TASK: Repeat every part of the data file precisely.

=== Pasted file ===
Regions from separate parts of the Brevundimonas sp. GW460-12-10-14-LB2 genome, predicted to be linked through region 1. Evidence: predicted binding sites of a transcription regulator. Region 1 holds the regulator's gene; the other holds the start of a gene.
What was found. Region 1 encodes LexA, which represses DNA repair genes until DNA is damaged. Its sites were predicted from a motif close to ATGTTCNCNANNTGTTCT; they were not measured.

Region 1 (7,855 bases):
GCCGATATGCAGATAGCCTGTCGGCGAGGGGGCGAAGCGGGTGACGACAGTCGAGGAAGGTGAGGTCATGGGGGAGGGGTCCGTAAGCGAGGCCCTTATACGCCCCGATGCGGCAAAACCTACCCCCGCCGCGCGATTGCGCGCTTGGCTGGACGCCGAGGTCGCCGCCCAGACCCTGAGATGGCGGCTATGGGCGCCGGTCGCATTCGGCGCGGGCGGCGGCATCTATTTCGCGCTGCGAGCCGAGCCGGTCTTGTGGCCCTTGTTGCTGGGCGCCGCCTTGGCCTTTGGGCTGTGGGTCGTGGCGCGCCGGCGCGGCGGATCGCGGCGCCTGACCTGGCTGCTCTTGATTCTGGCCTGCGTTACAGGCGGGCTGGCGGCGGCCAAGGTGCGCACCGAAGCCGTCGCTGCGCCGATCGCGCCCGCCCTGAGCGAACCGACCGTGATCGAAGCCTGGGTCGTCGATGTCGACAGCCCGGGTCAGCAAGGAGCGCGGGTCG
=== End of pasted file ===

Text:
Regions from separate parts of the Brevundimonas sp. GW460-12-10-14-LB2 genome, predicted to be linked through region 1. Evidence: predicted binding sites of a transcription regulator. Region 1 holds the regulator's gene; the other holds the start of a gene.
What was found. Region 1 encodes LexA, which represses DNA repair genes until DNA is damaged. Its sites were predicted from a motif close to ATGTTCNCNANNTGTTCT; they were not measured.

Region 1 (7,855 bases):
GCCGATATGCAGATAGCCTGTCGGCGAGGGGGCGAAGCGGGTGACGACAGTCGAGGAAGGTGAGGTCATGGGGGAGGGGTCCGTAAGCGAGGCCCTTATACGCCCCGATGCGGCAAAACCTACCCCCGCCGCGCGATTGCGCGCTTGGCTGGACGCCGAGGTCGCCGCCCAGACCCTGAGATGGCGGCTATGGGCGCCGGTCGCATTCGGCGCGGGCGGCGGCATCTATTTCGCGCTGCGAGCCGAGCCGGTCTTGTGGCCCTTGTTGCTGGGCGCCGCCTTGGCCTTTGGGCTGTGGGTCGTGGCGCGCCGGCGCGGCGGATCGCGGCGCCTGACCTGGCTGCTCTTGATTCTGGCCTGCGTTACAGGCGGGCTGGCGGCGGCCAAGGTGCGCACCGAAGCCGTCGCTGCGCCGATCGCGCCCGCCCTGAGCGAACCGACCGTGATCGAAGCCTGGGTCGTCGATGTCGACAGCCCGGGTCAGCAAGGAGCGCGGGTCG